In my GitHub repository is LinuxVSM, a port of the VMware Software Manager to Linux. The reasons for the port were many, but the main one was that I used Linux as my repository of ISO and other images from VMware. So, I wanted a tool I could use on Linux and not depend on Windows. In creating the port, I fixed several VSM issues.
Measuring storage performance on Linux systems can be done using multiple tools. However, there is one set of tools that comes stock with Linux. These are blktrace and blkparse. These tools trace SCSI commands and data flow through the kernel from request to final write. These tools even show states most people do not know about, such as IO splits. Here is a short tutorial on how to use these tools to collect a trace. If you upload that trace to The Other Other Operation’s workload repository they’ll analyze it and post some results. You’ll help The Other Other Operation make better benchmarks and learn about how your application actually uses storage.
I recently upgraded my Fedora 12 Linux Machine on which I do development to the latest Kernel. After a reboot, I noticed the display went from my normal 1920×1080 down to 640×480. In addition, the monitor itself complained that this was not an optimum setting. I knew something was wrong, so I did the following:
- Went to the NVIDIA site and downloaded the latest drivers, mine were just a little old. After installing them, the problem was not solved.
- Logged in with the 640×480 resolution and ran gnome-display-properties and noticed it could not determine my monitor type.
- I searched the web some at this point and found two posts. Continue reading Fedora 12 Upgrade Lead to 640×480 Display Resolution — Solution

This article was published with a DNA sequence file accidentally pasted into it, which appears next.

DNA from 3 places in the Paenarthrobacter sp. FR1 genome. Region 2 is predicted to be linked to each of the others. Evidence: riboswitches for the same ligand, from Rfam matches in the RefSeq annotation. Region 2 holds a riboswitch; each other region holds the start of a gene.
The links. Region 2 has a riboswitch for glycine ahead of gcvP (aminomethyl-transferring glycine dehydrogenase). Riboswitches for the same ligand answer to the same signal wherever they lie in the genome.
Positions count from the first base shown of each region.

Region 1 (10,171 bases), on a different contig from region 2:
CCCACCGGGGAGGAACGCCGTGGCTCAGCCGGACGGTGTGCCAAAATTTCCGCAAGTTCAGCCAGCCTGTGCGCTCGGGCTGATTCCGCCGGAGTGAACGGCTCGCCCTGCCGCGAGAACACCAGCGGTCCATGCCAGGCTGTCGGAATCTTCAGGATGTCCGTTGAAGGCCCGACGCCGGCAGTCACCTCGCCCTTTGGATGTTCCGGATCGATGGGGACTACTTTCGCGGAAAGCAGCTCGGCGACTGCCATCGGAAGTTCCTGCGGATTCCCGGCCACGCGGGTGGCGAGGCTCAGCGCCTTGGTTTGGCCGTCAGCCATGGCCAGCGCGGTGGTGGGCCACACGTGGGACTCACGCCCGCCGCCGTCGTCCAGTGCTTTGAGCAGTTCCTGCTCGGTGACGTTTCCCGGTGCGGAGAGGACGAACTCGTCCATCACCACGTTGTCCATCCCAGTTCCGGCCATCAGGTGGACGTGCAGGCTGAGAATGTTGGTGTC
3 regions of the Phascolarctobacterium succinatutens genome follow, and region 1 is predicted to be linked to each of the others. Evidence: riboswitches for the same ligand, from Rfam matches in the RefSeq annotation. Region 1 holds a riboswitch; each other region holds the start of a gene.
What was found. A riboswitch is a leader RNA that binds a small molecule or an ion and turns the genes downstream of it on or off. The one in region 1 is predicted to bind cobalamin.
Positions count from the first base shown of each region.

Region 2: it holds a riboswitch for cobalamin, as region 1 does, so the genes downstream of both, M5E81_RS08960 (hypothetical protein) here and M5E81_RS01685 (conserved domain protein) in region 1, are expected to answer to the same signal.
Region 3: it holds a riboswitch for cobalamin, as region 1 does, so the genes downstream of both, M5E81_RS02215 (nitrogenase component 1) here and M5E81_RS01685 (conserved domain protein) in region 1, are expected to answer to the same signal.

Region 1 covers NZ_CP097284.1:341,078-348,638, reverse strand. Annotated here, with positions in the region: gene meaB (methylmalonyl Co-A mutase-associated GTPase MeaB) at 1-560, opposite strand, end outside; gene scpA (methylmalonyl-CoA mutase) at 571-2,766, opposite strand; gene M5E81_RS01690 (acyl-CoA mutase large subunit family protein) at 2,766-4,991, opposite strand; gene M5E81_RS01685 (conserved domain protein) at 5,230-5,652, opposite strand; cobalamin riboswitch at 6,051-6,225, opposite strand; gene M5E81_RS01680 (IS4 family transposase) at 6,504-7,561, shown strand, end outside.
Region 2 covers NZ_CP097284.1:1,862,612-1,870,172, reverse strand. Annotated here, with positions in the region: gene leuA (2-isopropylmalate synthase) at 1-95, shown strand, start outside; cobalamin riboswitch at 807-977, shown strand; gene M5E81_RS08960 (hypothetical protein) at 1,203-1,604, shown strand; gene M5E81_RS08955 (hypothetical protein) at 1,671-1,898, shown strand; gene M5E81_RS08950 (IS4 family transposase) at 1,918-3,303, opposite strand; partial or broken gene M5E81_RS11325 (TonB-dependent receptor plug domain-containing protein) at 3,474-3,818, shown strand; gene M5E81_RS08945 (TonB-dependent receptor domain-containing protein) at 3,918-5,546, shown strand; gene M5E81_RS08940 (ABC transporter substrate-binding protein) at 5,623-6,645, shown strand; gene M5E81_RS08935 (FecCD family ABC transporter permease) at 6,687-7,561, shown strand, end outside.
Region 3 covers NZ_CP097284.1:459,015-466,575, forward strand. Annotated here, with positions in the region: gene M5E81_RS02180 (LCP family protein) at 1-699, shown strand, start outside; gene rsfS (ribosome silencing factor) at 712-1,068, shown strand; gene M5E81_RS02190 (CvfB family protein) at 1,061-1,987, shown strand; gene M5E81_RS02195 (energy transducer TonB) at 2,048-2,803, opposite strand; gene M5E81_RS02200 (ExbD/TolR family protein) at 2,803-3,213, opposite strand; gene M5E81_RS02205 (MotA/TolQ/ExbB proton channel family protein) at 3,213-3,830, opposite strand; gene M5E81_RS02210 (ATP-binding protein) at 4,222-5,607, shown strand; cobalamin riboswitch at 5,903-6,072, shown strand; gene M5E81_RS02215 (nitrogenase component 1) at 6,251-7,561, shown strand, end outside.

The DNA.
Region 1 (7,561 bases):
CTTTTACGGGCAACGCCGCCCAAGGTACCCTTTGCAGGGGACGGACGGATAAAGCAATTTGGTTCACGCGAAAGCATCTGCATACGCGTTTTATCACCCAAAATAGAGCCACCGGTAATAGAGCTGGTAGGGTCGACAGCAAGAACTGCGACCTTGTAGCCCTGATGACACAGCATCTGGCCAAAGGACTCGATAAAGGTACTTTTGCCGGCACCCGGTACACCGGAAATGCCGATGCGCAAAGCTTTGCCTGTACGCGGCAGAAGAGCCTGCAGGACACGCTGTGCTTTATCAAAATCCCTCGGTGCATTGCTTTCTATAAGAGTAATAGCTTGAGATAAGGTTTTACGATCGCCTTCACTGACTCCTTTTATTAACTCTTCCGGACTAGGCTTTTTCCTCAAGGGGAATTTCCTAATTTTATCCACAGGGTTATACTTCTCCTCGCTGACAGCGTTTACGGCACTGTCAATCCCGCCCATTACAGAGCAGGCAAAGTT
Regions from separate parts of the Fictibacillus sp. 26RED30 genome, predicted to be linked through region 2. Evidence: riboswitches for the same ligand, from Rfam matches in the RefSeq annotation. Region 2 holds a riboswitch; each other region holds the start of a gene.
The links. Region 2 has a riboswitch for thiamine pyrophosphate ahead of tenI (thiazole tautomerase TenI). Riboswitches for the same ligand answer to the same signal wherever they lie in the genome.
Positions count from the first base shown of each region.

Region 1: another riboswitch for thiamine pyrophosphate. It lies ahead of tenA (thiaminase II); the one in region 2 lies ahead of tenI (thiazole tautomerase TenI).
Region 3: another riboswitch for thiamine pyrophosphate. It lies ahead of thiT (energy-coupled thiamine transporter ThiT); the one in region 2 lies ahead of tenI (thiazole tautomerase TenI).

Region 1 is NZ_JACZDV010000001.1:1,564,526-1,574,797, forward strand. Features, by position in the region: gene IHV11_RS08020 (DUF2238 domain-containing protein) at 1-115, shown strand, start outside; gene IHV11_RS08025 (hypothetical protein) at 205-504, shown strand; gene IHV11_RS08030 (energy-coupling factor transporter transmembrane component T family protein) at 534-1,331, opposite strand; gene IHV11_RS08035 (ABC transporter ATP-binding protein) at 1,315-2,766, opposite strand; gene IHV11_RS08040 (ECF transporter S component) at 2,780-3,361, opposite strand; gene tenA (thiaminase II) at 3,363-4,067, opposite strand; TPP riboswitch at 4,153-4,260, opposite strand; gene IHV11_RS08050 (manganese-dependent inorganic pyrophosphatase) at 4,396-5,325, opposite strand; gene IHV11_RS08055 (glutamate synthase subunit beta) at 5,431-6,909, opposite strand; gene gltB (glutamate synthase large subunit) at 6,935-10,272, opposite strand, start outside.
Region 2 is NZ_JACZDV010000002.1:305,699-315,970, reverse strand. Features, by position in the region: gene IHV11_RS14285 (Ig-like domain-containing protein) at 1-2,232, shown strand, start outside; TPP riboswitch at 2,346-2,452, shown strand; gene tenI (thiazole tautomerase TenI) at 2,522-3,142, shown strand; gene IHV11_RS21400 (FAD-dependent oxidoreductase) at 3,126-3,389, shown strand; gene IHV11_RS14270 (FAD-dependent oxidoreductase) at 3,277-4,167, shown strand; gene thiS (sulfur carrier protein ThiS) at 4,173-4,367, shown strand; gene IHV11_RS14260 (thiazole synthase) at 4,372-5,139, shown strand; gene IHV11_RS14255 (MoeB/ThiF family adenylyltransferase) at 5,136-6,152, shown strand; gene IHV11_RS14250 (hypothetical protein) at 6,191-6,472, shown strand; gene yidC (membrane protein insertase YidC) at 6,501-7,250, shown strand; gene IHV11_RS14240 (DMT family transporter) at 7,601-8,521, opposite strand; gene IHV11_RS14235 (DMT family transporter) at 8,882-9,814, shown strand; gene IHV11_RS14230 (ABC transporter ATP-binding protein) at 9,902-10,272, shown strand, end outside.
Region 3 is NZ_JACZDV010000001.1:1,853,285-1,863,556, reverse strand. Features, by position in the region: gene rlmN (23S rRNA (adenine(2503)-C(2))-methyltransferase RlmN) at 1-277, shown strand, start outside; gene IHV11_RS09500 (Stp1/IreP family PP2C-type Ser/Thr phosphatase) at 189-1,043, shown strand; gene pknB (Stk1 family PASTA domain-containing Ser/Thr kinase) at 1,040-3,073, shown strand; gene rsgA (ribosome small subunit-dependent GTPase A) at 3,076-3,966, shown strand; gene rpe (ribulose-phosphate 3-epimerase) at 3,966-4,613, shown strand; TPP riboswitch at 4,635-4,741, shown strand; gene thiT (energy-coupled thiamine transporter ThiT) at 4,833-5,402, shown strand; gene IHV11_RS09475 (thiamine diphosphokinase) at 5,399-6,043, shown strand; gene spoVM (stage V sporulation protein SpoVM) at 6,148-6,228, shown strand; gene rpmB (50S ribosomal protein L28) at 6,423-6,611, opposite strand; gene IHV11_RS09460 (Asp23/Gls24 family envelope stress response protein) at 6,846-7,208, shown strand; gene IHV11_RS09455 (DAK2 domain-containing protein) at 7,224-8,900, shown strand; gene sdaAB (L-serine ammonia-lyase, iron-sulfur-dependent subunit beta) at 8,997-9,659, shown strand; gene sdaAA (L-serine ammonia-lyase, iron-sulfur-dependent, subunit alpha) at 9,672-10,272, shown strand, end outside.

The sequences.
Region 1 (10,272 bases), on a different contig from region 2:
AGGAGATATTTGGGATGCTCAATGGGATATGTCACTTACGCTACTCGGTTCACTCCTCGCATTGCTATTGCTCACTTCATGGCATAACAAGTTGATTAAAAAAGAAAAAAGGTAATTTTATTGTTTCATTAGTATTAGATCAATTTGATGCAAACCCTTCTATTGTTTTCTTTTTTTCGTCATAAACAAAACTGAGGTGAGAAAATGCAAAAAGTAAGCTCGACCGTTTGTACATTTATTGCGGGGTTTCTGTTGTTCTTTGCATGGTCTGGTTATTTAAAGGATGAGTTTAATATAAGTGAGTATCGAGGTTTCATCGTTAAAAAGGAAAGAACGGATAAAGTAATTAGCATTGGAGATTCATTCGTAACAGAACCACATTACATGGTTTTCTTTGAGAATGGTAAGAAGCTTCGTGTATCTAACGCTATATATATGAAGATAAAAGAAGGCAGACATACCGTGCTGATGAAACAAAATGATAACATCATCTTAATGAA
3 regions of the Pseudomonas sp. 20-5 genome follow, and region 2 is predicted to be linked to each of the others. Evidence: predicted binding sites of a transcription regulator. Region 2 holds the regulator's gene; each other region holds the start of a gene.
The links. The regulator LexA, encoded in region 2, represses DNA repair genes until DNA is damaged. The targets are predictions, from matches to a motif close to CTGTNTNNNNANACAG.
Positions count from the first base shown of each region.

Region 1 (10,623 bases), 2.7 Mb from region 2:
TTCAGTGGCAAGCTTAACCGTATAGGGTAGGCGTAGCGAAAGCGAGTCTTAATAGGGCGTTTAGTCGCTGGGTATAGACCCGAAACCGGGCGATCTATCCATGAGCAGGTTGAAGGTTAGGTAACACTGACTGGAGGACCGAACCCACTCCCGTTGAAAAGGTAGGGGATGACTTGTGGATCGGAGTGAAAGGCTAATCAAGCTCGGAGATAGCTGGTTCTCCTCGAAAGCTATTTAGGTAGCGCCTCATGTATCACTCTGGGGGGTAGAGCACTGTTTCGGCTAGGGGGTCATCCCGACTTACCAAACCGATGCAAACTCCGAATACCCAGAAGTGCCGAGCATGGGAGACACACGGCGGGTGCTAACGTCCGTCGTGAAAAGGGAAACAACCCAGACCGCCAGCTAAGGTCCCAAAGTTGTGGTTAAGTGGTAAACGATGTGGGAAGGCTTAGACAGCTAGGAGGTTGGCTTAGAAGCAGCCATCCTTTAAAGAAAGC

I like to play Windows based games on my Linux based Quad Core computer. To do this I use Codeweaver’s Cross Over Games. In general, it meets all my gaming needs. So far I have been able to install and play the following games:
- Command and Conquer 3: Tiberium Wars using the instructions located at Codeweaver’s C&C3: Tiberium Wars compatibility page. It is important to use the ‘Default Install’ as an Advance Install will fail. Also, you will want to install inside an Unsupported Bottle, I use one named CNC3.
- Rise of Nations requires additional instructions. First you need to use the Codeweaver’s installation tool to install Steam to get the necessary version of DirectX, then follow the instructions on the Codeweaver’s Rise of Nations Compatibility page.
- Rise of Nations: Throne and Patriots should just install. All updates work as well. However, to get sound working go to http://bugs.winehq.org/show_bug.cgi?id=9027 and follow most of those instructions remembering that CrossOver Games does some thing slightly differently.
- Command and Conquer 3: Kane’s Wrath installs fine but you need to follow the instructions for the Tiberium War’s compatibility page to get a running copy. Just substitute Kane’s Wrath for Tiberium Wars in most cases.
- Escape the Museum is just fun and installs fine with no issues what so ever.
- Command and Conquer 4 will not WORK with any form of Wine yet as it requires .NET 3.5 which does not run yet. Not sure CNC4 should be played at all given that you ‘always’ need a live connection.
What is interesting about installing these games makes me think of a Games Virtual Desktop using JeOS and Crossover Games. Granted, the video performance would be incredibly bad, but the idea is interesting.